– Rob P. , Rocky Mountains, USAHey Rob -Thanks for your question! Personally I loved Peru- probably one of my favorite trips. Its a wonderful country with tons to see and do. Overall, it also felt very safe, but that probably depends on your comfort level and where you are visiting. I mainly took overnight buses to get around and stayed in hostels on the nights I wasn’t traveling. (You can read more about my overnight bus adventures here and here.) I was only able to spend a week touring Southern Peru, but I hope to explore more of South America in the future.The US state department also gives the country a pretty positive rating: “Peru is a developing country with an expanding tourism sector. A wide variety of tourist facilities and services is available, with quality varying according to price and location. Read the Department of State Background Notes on Peru for additional information.”
Obviously Machu Pichu and the surrounding Sacred Valley and Cusco are very tourist friendly. Its easy to find a wide range of eating and sleeping options to fit your travel preferences. The nearby cities of Puno and Arequipa are also great to visit and well set up for travelers. I didn’t see Northern Peru, but I have heard that its slightly less tourist friendly.
Another great thing about Peru is that (at least when I visited back in 2008) its relatively cheap, especially compared to prices in Europe. You can find great accommodations for very reasonable prices, especially in areas with lots of competition like Aguas Calientes (near Machu Pichu).
As far as issues or “lesson learned” (as we call them in the exciting world of consulting), I would say that my first major surprise was the weather. I for some reason had gotten it in my head that Peru would be warm verging on tropical. Obviously this was completely misguided. Peru can be cold, sometimes freezing depending on what time of year you go. (Also remember they have opposite season from the US). In addition, some parts of Peru, such as Lake Titicaca are in very high altitudes making them even colder. Make sure you pack for the weather. Check out this post for tips on how to handle bad weather when traveling.
Speaking of high elevation, Altitude Sickness is not unheard of Peru. Many people experience headaches and shortness of breathe when exploring these areas. Usually a few aspirin or altitude sickness medication can help cut down on the symptoms. I also found that the local remedy of Coco Tea helped a lot. If you are reasonably in shape and don’t push yourself too much, you should be fine.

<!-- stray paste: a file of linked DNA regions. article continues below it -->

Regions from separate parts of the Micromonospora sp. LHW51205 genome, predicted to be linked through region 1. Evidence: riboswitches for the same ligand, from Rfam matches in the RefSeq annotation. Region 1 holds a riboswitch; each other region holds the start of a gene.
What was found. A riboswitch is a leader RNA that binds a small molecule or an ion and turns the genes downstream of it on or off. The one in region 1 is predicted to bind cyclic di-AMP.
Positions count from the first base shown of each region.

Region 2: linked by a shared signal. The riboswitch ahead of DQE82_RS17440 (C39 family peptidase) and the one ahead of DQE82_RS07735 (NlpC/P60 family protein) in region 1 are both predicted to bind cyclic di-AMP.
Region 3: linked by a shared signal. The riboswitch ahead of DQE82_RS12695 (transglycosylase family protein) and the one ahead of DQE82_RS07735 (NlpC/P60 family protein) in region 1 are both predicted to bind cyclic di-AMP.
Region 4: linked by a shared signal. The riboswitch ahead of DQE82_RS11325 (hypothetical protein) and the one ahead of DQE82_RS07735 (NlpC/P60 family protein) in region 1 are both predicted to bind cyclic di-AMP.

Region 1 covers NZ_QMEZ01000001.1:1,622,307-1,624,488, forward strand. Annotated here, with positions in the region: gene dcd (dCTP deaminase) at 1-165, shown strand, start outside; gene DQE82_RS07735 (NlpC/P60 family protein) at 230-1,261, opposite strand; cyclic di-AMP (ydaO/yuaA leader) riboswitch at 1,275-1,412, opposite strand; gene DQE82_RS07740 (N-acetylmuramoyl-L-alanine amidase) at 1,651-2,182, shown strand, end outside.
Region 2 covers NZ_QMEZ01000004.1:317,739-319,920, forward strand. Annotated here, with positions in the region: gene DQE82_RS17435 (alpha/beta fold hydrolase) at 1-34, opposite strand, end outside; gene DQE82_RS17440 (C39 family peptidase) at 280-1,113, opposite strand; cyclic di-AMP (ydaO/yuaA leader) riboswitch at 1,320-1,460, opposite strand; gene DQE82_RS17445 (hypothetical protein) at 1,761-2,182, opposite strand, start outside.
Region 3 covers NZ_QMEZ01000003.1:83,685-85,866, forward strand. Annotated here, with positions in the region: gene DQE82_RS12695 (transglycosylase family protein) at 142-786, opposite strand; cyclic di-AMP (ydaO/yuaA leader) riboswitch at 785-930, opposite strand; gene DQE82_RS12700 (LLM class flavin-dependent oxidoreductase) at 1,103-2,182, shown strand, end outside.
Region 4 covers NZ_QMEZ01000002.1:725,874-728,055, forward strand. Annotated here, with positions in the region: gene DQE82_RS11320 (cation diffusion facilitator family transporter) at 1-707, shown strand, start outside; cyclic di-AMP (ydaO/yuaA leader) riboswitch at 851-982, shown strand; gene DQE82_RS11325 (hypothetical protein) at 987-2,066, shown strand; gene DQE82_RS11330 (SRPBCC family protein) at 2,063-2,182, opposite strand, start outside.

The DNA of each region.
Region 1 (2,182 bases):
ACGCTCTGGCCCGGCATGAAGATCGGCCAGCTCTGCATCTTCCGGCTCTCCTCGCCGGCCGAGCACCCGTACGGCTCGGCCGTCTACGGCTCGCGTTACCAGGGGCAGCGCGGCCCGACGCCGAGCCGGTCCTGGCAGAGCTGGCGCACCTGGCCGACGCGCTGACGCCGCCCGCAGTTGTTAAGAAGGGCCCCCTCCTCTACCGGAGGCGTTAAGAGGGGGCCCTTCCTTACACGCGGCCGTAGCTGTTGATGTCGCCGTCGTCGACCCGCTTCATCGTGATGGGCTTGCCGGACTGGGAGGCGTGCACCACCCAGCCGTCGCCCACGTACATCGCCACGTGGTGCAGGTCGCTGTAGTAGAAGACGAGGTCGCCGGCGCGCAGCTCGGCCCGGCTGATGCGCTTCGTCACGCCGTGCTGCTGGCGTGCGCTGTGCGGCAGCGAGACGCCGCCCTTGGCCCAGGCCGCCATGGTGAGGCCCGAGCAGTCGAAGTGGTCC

Another thing that surprised me about Peru was how much I disliked Lima. I am sure its a wonderful city if you take the time to explore it, but I found that I much more enjoyed the cities I visited in the South. My recommendation is to spend maybe a day in Lima, just enough time to walk around the city and see the Plaza de Armas.
My final warning would be that petty theft isn’t unheard of in Peru. My friend actually did get pick pocketed on the overnight bus to Puno. Make sure to keep your valuables with you at all times and don’t carry anything worth too much. If you use common sense and normal safety precautions you should be fine.
That’s all the advice I have for Peru. Obviously I didn’t go off the beaten path very much on this trip and I highly recommend doing research before heading out on your own. Make sure to read the state department travel notes and check out reputable guide books before you go.
Do you have any lessons learned from a trip to Peru or South America? Leave your tips in the comments below!
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